Poisson, Guinand, Meyer

[Posted on march 27, 2016]

A recent highly interesting paper by Yves Meyer (PNAS paywalled, local version at ENS Cachan, and seminar notes) constructs explicitly new Poisson-type summation formulas (building on previous little known work of Andrew-Paul Guinand  and an existence result of Nir Lev and Aleksander Olevskii) : the big difference with Poisson summation is that the new formulas do not have support on a lattice but only on a locally finite set (and then provide new examples of crystalline measures).

Since these new results involve some arithmetic (see below) I’ve asked over at MO whether this was known to number theorists, but there hasn’t been any immediate answer, so perhaps not and there’s probably room for interesting further work on the topic.

To state things very explicitely (for my own benefit, but also just for the beauty of it), here are the formulas taken directly from Meyer’s paper :

Poisson (Dirac comb case): on a lattice \Gamma\subset\mathbb{R}^n and its dual \Gamma^* we have for any function f in the Schwartz class \mathcal{S}(\mathbb{R}^n) that

\displaystyle \mbox{vol}(\Gamma) \sum_{\gamma\in\Gamma}f(\gamma) = \sum_{\eta \in\Gamma^*}\widehat{f}(\eta)

Poisson (corollary of Dirac comb case) : for every \alpha,\beta \in\mathbb{R}^n we have (in terms of distributions to make the comb more explicit still)

\displaystyle \mbox{vol}(\Gamma) \sum_{\gamma\in\Gamma +\alpha} e^{2i\pi\beta .\gamma}\delta_{\gamma} = e^{2i\pi\alpha .\beta} \sum_{\eta \in\Gamma^* +\beta} e^{2i\pi\alpha .\eta}\delta_{\eta}

Guinand : define for any n\in\mathbb{N} the number of sums of three squares that equal to n by r_3(n) (by Legendre’s theorem this is possible only for those n not of the form 4^j(8k+7)). Then introducing Guinand’s distribution (acting on functions of the variable t)

\displaystyle \sigma := -2\frac{d}{dt}\delta_0 + \sum_{n=1}^{+\infty} \frac{r_3(n)}{\sqrt{n}} (\delta_{\sqrt{n}}-\delta_{-\sqrt{n}})

then we have \langle \sigma ,f\rangle = \langle -i\sigma ,\widehat{f}\rangle .

Meyer (first example) : introducing the function \chi on \mathbb{N} (this is a clash of notation with Dirichlet characters) by \chi(n)=-\frac{1}{2} when n\not\equiv 0\pmod{4}, \chi (n)=4 when n\equiv 4\pmod{16} and \chi (n)= 0 when n\equiv 0\pmod{16} then with the distribution

\displaystyle \tau := \sum_{n=1}^{+\infty} \frac{\chi(n)r_3(n)}{\sqrt{n}} (\delta_{\frac{\sqrt{n}}{2}}-\delta_{-\frac{\sqrt{n}}{2}})

we have \langle \tau ,f\rangle = \langle -i\tau ,\widehat{f}\rangle .

The support of \sigma and \tau are thus defined as subsets of \{\pm\sqrt{n}|n\in\mathbb{N}\} and \{\pm\frac{\sqrt{n}}{2}|n\in\mathbb{N}\} by their respective arithmetic conditions, and thus are definitely not equally spaced lattice points.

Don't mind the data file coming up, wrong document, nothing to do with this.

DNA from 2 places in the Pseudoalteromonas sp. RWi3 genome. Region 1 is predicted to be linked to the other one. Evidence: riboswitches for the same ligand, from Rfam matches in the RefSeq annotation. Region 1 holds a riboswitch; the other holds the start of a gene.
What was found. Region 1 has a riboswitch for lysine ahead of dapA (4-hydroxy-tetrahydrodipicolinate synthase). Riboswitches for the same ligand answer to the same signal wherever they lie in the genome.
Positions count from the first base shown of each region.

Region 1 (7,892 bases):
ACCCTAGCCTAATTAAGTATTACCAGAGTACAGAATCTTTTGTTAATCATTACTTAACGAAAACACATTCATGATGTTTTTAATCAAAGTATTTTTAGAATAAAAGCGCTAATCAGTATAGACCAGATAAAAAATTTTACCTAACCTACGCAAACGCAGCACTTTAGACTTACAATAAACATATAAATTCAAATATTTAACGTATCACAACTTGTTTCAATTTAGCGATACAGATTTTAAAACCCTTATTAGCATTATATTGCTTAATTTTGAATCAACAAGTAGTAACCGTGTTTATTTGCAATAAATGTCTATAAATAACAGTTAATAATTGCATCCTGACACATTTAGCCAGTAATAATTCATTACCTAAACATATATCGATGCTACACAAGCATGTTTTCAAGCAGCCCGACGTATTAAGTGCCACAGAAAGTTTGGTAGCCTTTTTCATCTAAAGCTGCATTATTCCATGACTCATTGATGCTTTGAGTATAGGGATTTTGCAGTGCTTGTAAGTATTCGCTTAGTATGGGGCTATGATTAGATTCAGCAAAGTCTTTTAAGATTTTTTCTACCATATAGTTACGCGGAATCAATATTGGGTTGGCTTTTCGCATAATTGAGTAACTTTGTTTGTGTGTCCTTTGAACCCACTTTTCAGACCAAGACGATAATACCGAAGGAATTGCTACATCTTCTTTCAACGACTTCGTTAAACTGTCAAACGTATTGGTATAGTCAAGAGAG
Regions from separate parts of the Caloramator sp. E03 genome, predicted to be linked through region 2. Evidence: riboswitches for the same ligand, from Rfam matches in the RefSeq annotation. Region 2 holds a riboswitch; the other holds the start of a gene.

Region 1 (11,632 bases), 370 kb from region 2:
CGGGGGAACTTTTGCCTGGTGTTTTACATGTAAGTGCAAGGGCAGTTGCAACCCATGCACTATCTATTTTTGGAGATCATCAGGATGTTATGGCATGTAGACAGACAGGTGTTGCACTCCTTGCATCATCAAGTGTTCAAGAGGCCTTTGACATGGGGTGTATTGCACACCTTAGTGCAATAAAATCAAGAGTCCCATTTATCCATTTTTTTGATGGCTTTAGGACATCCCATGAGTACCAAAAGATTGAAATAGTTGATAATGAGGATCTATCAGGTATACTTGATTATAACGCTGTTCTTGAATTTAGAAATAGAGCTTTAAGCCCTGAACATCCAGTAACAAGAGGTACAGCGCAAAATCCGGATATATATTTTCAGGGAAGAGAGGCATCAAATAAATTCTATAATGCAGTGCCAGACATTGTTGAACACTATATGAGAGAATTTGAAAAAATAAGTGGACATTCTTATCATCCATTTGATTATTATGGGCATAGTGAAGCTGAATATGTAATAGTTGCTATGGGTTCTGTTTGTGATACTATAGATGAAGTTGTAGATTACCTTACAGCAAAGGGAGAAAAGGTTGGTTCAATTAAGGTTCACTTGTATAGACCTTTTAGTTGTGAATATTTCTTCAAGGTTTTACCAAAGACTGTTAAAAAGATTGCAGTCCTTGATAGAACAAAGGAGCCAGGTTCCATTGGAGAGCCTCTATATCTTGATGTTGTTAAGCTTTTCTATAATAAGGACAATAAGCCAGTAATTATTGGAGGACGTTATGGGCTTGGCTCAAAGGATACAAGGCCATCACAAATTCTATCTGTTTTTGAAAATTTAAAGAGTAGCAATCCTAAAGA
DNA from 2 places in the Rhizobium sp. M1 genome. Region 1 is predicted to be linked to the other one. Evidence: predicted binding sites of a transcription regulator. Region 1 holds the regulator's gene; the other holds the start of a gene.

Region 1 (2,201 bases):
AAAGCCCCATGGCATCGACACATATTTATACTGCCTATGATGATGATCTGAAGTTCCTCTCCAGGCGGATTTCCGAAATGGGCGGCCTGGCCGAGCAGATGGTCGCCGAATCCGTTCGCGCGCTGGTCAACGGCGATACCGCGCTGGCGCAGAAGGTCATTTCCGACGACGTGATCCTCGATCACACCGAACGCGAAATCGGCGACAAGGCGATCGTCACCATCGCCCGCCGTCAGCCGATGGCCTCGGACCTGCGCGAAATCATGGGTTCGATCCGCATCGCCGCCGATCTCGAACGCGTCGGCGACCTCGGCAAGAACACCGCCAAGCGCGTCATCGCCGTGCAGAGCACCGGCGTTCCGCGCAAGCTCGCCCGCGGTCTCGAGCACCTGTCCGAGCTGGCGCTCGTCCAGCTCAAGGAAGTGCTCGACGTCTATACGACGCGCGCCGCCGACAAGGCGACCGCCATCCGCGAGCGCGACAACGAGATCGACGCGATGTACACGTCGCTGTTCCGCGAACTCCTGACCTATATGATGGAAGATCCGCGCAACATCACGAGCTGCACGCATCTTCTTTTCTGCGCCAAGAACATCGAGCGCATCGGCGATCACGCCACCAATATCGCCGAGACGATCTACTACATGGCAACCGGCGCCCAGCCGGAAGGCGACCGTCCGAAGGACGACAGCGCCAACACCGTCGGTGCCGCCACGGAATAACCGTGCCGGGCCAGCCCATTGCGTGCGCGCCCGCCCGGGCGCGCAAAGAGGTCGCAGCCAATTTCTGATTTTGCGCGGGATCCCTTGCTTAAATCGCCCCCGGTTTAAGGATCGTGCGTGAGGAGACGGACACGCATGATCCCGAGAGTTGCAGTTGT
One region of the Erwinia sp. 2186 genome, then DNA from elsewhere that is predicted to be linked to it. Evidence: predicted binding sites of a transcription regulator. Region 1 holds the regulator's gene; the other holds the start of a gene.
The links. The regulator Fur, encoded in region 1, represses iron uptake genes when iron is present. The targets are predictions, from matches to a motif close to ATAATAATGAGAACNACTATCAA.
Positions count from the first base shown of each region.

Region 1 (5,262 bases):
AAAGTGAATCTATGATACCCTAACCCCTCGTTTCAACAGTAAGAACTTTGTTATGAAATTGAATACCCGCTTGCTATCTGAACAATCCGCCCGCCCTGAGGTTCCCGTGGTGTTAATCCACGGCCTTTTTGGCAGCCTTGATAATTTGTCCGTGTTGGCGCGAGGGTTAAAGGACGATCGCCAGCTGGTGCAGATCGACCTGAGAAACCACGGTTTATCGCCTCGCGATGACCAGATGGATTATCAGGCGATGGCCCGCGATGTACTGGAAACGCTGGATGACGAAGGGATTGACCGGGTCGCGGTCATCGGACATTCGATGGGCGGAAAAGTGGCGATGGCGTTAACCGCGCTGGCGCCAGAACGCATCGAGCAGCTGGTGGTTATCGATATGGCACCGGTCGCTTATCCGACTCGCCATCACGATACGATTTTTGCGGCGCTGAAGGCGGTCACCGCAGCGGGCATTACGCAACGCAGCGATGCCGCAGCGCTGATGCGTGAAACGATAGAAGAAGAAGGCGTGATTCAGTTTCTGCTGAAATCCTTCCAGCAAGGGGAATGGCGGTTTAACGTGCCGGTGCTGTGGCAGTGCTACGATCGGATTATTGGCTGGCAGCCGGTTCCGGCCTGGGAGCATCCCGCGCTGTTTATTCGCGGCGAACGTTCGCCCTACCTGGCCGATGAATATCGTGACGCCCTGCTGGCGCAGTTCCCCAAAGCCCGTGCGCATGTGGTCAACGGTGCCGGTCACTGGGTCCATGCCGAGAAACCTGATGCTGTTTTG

Meyer (second example) : with the distribution

\displaystyle \rho := 2\pi\delta_{\frac{1}{2}} +2\pi\delta_{-\frac{1}{2}} + \sum_{n=1}^{+\infty} \frac{\sin(\pi\sqrt{n})r_3(n)}{\sqrt{n}} (\delta_{\frac{\sqrt{n}}{2}+\frac{1}{2}}+\delta_{\frac{\sqrt{n}}{2}-\frac{1}{2}}+\delta_{-\frac{\sqrt{n}}{2}+\frac{1}{2}}+\delta_{-\frac{\sqrt{n}}{2}-\frac{1}{2}} )

we have \langle \rho ,f\rangle = \langle \rho ,\widehat{f}\rangle (very nice!).

There are several other examples in Meyer’s paper, as well as higher-dimensional constructions (that I haven’t absorbed yet, so I’ll stop here).

Update (march 27): two relevant papers I’ve just found

  • On the Number of Primitive Representations of Integers as Sums of Squares by Shaun Cooper and Michael Hirschhorn published in Ramanujan J (2007) 13:7–25, which in particular provides the explicit formula r_3(n)=\sum_{d^2|n}r_3^p\big ( \frac{n}{d^2}\big ) where the function r_3^p is in turn explicited (p is a label standing for ‘primitive’)
  • Irregular Poisson Type Summation by Yu. Lyabarskii and W.R. Madych, published in SAMPLING THEORY IN SIGNAL AND IMAGE PROCESSING Vol. 7, No. 2, May 2008, pp. 173-186, which does prove a Poisson-type formula with irregularly spaced sampling points (but if I understand well the examples they mention at the end show it is still different from the results of Guinand and Meyer, to be confirmed)

Leave a Reply

Fill in your details below or click an icon to log in:

WordPress.com Logo

You are commenting using your WordPress.com account. Log Out /  Change )

Google+ photo

You are commenting using your Google+ account. Log Out /  Change )

Twitter picture

You are commenting using your Twitter account. Log Out /  Change )

Facebook photo

You are commenting using your Facebook account. Log Out /  Change )


Connecting to %s

%d bloggers like this: